Hey everyone, once again it’s National Feral Awareness Week. This whole week is dedicated to the thousands of feral cats out there on the streets and how we as cat lovers can help them have a better & safer life in the wild.
Most of us as cat lovers have at some stage fed a feral cat. In my last home, I had three feral cats I would feed every second day from kittens but as soon as they got to six months I trapped all three and got them all neutered and ear tipped. Feeding ferals shouldn’t stop at putting out a plate of food, you should continue looking after their well-being.
If you are feeding a feral then you need to take the next step which is (TNR) Trap-Neuter-Return . TNR has proven to be the most successful way of controlling feral populations in the wild.
How do I trap my Feral Cat?
It’s actually very easy….
- Contact your local animal shelter, animal charity and ask to borrow a trap. Some vets will have traps they allow you to borrow. Don’t worry they will show you how to use it when you pick it up.
- Place your trap in a dry area. You don’t want your feral stuck in a cage if it starts raining.
- Place a small bit of cardboard on the floor of the cage. Cats don’t like walking on the wire mesh.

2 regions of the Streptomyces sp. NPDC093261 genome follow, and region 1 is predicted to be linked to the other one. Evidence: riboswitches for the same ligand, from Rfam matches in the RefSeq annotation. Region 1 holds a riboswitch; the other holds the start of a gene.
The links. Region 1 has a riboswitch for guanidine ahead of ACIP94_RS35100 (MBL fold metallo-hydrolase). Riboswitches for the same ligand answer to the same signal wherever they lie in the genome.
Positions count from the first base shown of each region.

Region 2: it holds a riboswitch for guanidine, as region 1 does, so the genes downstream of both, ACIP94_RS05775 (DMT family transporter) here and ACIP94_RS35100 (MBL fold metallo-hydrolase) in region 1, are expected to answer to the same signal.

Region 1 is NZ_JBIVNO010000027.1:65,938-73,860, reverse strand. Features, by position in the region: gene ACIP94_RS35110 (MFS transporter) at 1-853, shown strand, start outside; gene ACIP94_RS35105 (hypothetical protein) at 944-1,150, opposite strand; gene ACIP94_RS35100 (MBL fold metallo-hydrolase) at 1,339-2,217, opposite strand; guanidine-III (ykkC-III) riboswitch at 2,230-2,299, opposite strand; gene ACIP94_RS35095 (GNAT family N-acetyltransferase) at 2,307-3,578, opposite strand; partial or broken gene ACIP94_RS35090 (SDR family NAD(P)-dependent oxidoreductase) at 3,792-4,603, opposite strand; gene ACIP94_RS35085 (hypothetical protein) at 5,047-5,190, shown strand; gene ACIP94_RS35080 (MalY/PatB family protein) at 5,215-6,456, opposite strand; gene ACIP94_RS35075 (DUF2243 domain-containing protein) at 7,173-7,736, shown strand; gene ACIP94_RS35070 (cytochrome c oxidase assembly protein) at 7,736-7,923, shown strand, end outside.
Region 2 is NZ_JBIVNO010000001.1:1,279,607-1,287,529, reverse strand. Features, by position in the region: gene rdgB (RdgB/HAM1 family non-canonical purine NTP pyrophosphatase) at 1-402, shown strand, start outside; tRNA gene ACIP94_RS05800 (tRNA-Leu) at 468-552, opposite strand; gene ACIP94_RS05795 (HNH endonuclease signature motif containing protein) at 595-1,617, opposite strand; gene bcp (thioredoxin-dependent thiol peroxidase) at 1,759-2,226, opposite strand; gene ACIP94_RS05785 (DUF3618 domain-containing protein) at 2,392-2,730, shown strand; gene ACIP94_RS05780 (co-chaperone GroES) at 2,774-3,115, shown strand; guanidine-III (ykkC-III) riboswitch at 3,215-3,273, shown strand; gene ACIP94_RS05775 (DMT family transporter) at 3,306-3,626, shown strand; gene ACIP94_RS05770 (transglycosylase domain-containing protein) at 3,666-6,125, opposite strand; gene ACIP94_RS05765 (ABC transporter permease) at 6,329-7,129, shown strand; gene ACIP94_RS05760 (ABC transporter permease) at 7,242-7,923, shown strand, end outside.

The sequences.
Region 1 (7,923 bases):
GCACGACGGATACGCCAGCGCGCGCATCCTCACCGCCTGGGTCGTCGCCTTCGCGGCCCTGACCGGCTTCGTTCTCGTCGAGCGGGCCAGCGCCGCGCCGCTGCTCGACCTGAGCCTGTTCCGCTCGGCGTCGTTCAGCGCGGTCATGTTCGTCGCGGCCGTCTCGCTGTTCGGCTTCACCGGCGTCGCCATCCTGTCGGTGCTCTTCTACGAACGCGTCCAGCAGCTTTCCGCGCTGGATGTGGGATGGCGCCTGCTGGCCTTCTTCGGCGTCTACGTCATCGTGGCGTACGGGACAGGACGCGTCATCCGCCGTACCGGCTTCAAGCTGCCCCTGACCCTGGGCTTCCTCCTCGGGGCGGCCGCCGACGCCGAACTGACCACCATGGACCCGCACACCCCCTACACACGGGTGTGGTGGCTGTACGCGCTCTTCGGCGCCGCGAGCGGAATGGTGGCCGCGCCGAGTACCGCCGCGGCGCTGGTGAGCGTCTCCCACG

- Place some irresistible food on the cardboard away from the trap door. I would suggest using tuna (in water preferably). Please don’t use a container, when the trap goes off the cat will get a fright and trash around. You don’t want them hurting themselves.
- Set the trap and wait. Personally, I don’t like the thought of trapping cats at night, the thoughts of the poor cat stuck in a cage all night long doesn’t sit with me. You may have no choice as some cats can be super evasive, please give trapping during the day ago first.
Tip: Try feeding your feral every day a week before trapping then stop for one day (to make them hungry) and then place the trap down.
Now you have trapped your feral you need to place a blanket or cloth over the trap to keep your feral calm while you transfer it to your shelter or vet. Your feral will be examined by a veterinarian, neutered, ear-tipped and vaccinated. Some veterinarians will offer flea treatment and FIV/FELV testing which is normally an additional cost. After a day or two, your feral should be released back into your care so you can return them back to the wild.
Tip: Make sure you don’t put your hands anywhere near the cage, remember these feral have had little to no contact with humans.
If you have any questions, please leave a comment below and I’ll get back to you.